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The 3 lessons for your retirement from the Silicon Valley Bank debacle


Banks can fail, as the story of Silicon Valley Bank shows. While the collapse of SVB does not raise questions about the stability of the global financial system as a whole, it is yet another reminder that banks work with their customers' money. With the money in our accounts that we use to pay our monthly bills. With the money we park in a savings account as a buffer for unforeseen circumstances. With the nest egg that we try to build up through an investment portfolio for a comfortable old age. With the money we want to give our children and grandchildren a good start in life.

Here are the top 3 lessons regarding retirement planning after the Silicon Valley Bank bankruptcy:


Liquidity is an essential factor to consider in retirement. The availability of cash or assets that can be quickly converted to cash without significant loss of value is critical.

As a retiree, if you no longer receive a regular professional stream of income, you rely heavily on your savings to support yourself. Therefore, liquidity in retirement is critical to cover unexpected expenses such as medical bills or emergencies. However, you must strike a balance between the need for long-term liquidity and income and inflation protection. Maintaining an appropriate level of liquidity based on a financial plan provides peace of mind and financial security during your retirement.

As we have seen at SVB, it was very difficult to create additional liquidity. Public markets often offer more liquidity and transparency than privately traded securities or annuities.

Cash flow / Expenses

Managing cash flow and expenses becomes even more important in retirement as you depend on your savings to cover your living expenses. The lack of a regular stream of income means that managing expenses and cash flow becomes more challenging, and unexpected expenses can have a significant impact on your financial situation as a retiree.

The stress on an investment portfolio during retirement can be significant and is determined by the percentage of total annual withdrawals divided by the value of the portfolio. A higher level of "withdrawal stress" indicates much more stress on a portfolio's ability to consistently meet that same level of withdrawal. That's why it's critical to have a solid understanding of cash flow and expenses to effectively manage your portfolio in retirement.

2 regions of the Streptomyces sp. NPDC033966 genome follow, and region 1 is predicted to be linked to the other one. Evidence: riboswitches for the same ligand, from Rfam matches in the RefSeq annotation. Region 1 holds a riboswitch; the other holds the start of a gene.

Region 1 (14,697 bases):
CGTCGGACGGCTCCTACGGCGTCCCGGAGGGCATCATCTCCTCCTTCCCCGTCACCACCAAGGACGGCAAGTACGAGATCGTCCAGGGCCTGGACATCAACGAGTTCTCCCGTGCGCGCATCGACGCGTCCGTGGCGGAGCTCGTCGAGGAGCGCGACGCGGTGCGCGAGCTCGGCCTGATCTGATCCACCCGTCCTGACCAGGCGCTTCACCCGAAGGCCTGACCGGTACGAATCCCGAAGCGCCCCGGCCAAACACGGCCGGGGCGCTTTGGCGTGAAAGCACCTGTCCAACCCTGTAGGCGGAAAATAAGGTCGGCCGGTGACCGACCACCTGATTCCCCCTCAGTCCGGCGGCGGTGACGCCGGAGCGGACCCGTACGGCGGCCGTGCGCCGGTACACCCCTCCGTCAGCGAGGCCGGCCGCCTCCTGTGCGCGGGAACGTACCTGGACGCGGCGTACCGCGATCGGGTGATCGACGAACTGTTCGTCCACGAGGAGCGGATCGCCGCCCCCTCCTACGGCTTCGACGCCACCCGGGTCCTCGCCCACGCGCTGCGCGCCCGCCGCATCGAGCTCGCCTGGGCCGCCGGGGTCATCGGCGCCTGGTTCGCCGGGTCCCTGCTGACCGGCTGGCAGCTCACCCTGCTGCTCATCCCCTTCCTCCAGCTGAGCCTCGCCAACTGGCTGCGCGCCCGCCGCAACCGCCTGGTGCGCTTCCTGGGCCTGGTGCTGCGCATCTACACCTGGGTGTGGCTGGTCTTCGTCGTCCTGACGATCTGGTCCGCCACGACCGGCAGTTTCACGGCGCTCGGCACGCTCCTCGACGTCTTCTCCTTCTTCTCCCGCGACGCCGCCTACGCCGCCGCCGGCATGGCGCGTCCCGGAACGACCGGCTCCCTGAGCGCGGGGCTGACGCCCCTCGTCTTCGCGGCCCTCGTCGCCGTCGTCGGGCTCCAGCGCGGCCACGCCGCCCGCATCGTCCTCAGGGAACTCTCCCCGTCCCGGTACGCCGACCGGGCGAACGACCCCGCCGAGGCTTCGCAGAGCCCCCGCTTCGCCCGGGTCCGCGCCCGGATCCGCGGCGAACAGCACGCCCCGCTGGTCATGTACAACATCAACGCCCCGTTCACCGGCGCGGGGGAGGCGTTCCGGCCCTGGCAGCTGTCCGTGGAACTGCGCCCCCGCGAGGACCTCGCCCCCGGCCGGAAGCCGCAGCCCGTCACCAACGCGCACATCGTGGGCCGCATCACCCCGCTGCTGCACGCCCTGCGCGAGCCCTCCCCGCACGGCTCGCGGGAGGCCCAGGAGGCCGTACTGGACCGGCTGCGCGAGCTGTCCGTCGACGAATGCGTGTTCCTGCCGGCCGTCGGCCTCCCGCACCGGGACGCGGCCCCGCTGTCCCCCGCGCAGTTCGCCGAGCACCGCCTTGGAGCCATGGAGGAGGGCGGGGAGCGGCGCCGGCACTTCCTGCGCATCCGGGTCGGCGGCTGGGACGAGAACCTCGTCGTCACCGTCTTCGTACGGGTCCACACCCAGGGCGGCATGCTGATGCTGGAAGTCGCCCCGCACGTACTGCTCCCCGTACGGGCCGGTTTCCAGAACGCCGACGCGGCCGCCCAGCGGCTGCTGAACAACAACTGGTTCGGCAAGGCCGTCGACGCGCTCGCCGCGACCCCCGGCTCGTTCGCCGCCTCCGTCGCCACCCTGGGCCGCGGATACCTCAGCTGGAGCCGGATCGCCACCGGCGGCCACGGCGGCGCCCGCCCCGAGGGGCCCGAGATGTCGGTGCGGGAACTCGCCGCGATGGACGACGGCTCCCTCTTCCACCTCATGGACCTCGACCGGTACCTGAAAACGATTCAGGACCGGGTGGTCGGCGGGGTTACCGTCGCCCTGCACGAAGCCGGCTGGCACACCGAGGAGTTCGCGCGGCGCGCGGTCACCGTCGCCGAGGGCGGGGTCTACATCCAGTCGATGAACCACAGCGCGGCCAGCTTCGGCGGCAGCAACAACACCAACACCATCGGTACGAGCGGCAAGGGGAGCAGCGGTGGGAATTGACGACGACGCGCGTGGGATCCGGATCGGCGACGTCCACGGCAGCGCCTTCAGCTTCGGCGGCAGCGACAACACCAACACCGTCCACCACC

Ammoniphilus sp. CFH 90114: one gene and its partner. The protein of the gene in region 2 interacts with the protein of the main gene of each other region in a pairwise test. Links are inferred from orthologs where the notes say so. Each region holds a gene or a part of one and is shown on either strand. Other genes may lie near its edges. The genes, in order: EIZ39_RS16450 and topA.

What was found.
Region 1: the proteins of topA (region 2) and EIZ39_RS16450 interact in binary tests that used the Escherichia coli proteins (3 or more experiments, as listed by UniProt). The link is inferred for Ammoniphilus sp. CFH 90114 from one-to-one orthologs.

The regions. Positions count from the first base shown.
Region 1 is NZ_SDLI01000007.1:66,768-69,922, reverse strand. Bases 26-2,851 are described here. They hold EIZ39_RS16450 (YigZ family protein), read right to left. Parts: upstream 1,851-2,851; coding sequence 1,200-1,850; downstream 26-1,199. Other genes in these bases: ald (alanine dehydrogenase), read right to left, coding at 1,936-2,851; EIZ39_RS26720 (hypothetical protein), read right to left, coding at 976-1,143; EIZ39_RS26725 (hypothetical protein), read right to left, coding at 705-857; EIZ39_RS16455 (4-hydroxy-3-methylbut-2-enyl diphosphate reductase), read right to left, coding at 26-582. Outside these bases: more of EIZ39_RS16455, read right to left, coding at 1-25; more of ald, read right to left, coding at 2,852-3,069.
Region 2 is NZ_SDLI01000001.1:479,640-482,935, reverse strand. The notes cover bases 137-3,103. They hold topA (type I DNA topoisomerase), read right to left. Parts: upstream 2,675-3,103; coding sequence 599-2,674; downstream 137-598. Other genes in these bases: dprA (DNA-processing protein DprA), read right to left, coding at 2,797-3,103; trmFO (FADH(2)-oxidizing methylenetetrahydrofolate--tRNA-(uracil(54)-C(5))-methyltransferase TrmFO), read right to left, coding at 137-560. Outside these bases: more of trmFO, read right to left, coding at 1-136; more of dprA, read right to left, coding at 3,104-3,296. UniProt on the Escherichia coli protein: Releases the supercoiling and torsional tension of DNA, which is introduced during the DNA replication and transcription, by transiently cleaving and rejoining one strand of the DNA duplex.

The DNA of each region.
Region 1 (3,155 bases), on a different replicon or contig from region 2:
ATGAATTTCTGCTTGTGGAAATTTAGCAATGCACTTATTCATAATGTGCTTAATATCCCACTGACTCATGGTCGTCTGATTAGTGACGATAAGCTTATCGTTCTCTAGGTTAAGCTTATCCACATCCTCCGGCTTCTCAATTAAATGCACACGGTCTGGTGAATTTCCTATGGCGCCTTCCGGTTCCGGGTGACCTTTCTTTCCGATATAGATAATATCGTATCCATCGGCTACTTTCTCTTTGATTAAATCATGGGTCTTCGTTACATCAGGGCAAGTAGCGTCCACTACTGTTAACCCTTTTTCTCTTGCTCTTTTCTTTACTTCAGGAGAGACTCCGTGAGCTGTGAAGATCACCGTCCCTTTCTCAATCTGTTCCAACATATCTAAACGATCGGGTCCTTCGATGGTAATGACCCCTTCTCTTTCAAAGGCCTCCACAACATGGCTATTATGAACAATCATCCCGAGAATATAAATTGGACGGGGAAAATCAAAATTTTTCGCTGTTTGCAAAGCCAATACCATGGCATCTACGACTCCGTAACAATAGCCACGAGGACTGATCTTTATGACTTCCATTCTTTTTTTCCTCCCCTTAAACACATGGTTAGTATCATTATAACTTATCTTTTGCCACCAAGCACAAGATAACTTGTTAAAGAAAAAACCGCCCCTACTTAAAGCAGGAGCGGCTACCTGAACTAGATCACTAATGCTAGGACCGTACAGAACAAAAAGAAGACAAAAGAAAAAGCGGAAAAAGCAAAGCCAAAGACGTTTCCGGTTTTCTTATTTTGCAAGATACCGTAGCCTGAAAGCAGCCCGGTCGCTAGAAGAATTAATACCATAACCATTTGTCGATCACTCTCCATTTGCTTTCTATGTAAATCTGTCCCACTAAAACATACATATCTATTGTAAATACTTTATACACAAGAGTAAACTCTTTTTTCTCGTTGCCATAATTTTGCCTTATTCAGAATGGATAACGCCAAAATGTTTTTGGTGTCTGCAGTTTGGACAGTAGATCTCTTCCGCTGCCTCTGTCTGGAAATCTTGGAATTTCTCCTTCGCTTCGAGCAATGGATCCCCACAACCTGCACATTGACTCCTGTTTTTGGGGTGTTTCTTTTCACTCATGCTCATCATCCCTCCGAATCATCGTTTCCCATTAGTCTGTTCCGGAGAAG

You need to remain flexible and may need to adjust your withdrawal rate to cover your expenses while ensuring that your portfolio remains sustainable over the long term. Controlling cash flow and expenses in retirement is critical to minimizing the strain on your portfolio and ensuring that you can maintain your financial security throughout your retirement years. It is part of a process that is often reviewed during retirement.

In SVB's case, the alarm bells might have sounded sooner if they had put their bond holdings in the market, giving them a longer runway to raise additional capital. That's why it's important to inventory your investments and make sure they have realistic valuations to meet your withdrawal needs.


The risk should not be static in retirement because your financial needs and goals change over time. While capital preservation and income stability are critical goals in retirement, it's important to balance these goals with the need to grow investments to keep up with inflation.

A static approach to risk can leave you as a retiree vulnerable to unexpected economic downturns, which can lead to a significant loss of wealth. You should periodically review your risk tolerance, investment objectives and financial situation to adjust the risk of your portfolio accordingly. It is important to have a framework on which funds are low risk and which funds are high risk and the balance between the two. Sometimes life events or economic events can shift the balance between the two. A dynamic approach to risk management can help you achieve your financial goals as a retiree while minimizing downward pressure on your portfolio.

SVB linked its deposits and part of its loans to the same customer base, which increased the company's risk. There is a reason why regional banks offered 3-5 percent interest and the top 4 banks barely 1%. There are always risks in retirement, identifying and defining the risks you can live with is key.

Rethinking these three key components of your retirement plan is key to reducing the overall risk to your plan. By making sure you're in a safe place with liquidity, stress on your portfolio, and the amount of risk you're taking now, you've covered 90% of the areas where you could potentially "hurt" as a retiree in a successful pension.

Expat Beleggen is a financial advisor that helps expats achieve their financial goals. Contact us today for a no-obligation conversation: hello@expatbeleggen.com